Should politics be part of the MBA curriculum? Yes, would be the answer. In an increasingly globalised world constantly facing political upheavals, terrorism and conflicts, business leaders would require considerable foresight and acumen to stave off crisis and seize growth opportunities that knowledge of politics would provide.
The year 2016 saw momentous happenings like Brexit, a referendum in which the people of the United Kingdom (UK) voted to leave the European Union (EU). The finance sector was shaken in the aftermath.
Across the Atlantic, Donald Trump won what is seen as an upset victory in the Presidential elections over Hillary Clinton. Markets went down initially but then rallied belying panic over a Trump Presidency.
All such upheavals point to the interdependence between politics, business and society both at the national as well as international levels. Thus not only political leaders but also business leaders should be able to foresee, plan for and manage uncertainty. This is where business schools could play a vital role.
Case Study Approach
A good example of the case study method would be the US presidential candidates’ policies. Both Hillary Clinton and Trump oppose the Trans –Pacific Partnership (TPP) trade agreement, ratified by Obama’s administration earlier this year. What would be the repercussions if the US were to pull out of this 12-country agreement?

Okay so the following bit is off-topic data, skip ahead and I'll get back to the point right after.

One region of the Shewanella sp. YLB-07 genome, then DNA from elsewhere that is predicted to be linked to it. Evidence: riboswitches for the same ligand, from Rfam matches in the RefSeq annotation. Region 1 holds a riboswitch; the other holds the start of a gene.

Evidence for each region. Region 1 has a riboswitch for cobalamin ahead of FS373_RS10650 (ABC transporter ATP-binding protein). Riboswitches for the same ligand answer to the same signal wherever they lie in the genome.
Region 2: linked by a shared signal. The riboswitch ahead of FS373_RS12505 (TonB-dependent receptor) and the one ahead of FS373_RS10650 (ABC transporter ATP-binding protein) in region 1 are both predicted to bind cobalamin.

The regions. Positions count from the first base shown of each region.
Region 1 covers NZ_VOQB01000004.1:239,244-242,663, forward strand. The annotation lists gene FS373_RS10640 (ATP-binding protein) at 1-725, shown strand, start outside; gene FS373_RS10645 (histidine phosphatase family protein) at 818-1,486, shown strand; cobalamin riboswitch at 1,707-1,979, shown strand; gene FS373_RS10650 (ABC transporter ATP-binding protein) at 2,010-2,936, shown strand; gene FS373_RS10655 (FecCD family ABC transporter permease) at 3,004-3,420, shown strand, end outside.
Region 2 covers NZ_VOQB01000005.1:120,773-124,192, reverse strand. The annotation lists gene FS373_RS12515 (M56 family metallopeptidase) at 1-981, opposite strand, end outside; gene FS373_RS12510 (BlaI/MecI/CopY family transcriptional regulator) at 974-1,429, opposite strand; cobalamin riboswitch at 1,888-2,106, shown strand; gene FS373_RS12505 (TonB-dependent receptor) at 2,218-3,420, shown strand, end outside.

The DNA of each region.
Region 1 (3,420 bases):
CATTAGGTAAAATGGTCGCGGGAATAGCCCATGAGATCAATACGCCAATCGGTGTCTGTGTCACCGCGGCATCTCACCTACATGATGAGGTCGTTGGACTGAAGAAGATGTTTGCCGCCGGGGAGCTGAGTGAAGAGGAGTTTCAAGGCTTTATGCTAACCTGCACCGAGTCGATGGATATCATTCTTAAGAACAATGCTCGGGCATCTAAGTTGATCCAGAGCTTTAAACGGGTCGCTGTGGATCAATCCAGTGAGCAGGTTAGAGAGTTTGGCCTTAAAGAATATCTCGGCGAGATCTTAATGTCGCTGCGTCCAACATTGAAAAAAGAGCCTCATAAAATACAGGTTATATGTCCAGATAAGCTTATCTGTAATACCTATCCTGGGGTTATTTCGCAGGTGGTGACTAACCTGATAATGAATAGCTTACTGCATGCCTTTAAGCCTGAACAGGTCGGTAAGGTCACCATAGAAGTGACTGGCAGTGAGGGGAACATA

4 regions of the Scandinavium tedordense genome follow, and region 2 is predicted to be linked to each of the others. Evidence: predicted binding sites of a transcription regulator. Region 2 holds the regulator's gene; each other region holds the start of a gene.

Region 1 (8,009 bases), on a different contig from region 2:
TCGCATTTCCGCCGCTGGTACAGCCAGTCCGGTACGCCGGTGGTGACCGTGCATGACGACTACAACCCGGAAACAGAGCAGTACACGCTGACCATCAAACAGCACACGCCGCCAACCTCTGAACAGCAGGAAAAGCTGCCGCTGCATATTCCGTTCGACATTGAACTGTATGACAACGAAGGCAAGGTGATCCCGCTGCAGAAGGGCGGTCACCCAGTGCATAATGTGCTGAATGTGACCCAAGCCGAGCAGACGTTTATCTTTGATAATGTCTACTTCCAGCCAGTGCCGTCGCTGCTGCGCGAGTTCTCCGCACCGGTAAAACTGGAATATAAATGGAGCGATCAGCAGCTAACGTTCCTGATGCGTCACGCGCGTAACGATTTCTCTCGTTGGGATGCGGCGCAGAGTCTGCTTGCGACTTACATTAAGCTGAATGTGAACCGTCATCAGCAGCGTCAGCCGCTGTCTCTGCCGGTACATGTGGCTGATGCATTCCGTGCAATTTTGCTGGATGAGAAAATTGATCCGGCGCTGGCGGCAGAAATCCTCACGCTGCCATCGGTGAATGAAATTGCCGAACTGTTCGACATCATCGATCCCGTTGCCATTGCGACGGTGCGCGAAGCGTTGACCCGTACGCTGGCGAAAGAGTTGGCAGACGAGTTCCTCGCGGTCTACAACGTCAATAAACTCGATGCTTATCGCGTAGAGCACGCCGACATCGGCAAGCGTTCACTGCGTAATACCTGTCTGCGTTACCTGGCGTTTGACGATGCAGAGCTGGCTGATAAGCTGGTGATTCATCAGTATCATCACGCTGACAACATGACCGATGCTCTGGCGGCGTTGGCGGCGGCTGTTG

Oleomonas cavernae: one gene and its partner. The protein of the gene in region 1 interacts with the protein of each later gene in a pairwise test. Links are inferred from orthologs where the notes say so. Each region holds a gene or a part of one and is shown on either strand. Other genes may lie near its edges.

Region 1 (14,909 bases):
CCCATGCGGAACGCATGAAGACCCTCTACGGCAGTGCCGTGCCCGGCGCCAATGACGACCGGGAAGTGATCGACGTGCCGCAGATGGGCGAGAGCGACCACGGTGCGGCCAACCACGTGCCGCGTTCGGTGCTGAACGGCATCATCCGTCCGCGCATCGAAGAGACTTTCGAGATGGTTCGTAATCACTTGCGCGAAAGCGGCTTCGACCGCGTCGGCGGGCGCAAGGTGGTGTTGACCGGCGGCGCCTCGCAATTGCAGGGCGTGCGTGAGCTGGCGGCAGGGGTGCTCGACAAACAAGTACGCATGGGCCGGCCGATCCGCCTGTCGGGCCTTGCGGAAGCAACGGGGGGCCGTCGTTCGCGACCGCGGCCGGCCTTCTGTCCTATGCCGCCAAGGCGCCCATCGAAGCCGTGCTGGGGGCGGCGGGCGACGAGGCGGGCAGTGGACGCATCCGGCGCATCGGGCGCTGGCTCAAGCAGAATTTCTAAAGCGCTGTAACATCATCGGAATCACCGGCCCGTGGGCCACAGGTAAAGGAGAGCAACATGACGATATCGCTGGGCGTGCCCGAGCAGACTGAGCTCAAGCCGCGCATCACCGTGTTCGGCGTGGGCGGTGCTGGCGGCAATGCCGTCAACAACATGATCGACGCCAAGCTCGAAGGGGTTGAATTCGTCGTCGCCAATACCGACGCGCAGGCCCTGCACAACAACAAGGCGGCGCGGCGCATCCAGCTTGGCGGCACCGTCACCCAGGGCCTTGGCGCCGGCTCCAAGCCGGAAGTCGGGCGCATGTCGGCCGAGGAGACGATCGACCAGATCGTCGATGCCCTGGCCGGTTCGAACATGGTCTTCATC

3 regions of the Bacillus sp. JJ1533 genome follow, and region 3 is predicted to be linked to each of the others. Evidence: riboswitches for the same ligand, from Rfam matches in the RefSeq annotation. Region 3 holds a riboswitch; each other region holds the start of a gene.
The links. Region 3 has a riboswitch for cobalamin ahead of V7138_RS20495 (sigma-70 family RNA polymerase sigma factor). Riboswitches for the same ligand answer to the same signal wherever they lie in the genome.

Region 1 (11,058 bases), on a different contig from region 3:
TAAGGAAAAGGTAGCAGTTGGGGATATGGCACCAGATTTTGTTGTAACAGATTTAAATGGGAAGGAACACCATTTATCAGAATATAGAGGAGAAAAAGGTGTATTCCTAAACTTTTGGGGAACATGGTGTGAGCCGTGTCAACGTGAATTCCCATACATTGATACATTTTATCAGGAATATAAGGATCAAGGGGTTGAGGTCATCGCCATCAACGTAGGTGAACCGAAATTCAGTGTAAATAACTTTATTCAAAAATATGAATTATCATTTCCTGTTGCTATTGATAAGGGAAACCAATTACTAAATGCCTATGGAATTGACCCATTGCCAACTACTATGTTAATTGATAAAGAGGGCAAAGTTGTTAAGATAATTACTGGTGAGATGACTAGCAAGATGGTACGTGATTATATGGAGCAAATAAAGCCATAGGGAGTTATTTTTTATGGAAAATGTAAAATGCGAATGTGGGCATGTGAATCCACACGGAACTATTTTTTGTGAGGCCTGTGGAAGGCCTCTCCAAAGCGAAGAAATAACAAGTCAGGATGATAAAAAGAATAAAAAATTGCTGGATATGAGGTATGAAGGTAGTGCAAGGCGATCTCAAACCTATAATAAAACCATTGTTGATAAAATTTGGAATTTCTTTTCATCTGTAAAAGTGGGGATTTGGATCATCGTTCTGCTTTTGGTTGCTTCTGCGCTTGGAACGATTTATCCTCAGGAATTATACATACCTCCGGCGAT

Similarly, Trump wants to renegotiate or even scrap the North American Free Trade Agreement (NAFTA), signed by the US, Canada and Mexico. What would be the economic effect if the US pulls out of the North Atlantic Treaty Organization (NATO) that Trump had called obsolete.
Taking up such topics as case studies would allow students obtain the tools they need to anticipate and prepare for risk, and to be flexible when the unexpected materializes.
Another way of increasing political knowledge among MBA students would be to organise guest lectures by leading political leaders, mock political debates, analysis and reformulation of government policies.
The Financial Times had recently stated that at higher level management posts, the ability to assess and handling the political environment will become an increasingly significant skill.
Schools that blend Politics with Business Studies
INSEAD’s core MBA course on International Political Analysis has overviews of state structures, regional and international regimes, international political economy and varieties of capitalism.
More and more business schools are offering politics in electives or as part of their core MBA curriculum. The TRIUM Global Executive MBA, a program run in partnership between the London School of Economics, HEC Paris and NYU Stern is an example of how separate faculties draw on each other’s specialized expertise to build a course. It aims at integrating international economic, political, and social policy into the traditional business curriculum.
The Carey Business School at Johns Hopkins University provides a dual degree program in business and public-sector enterprise. Others have specialized MBAs in public service and public policy.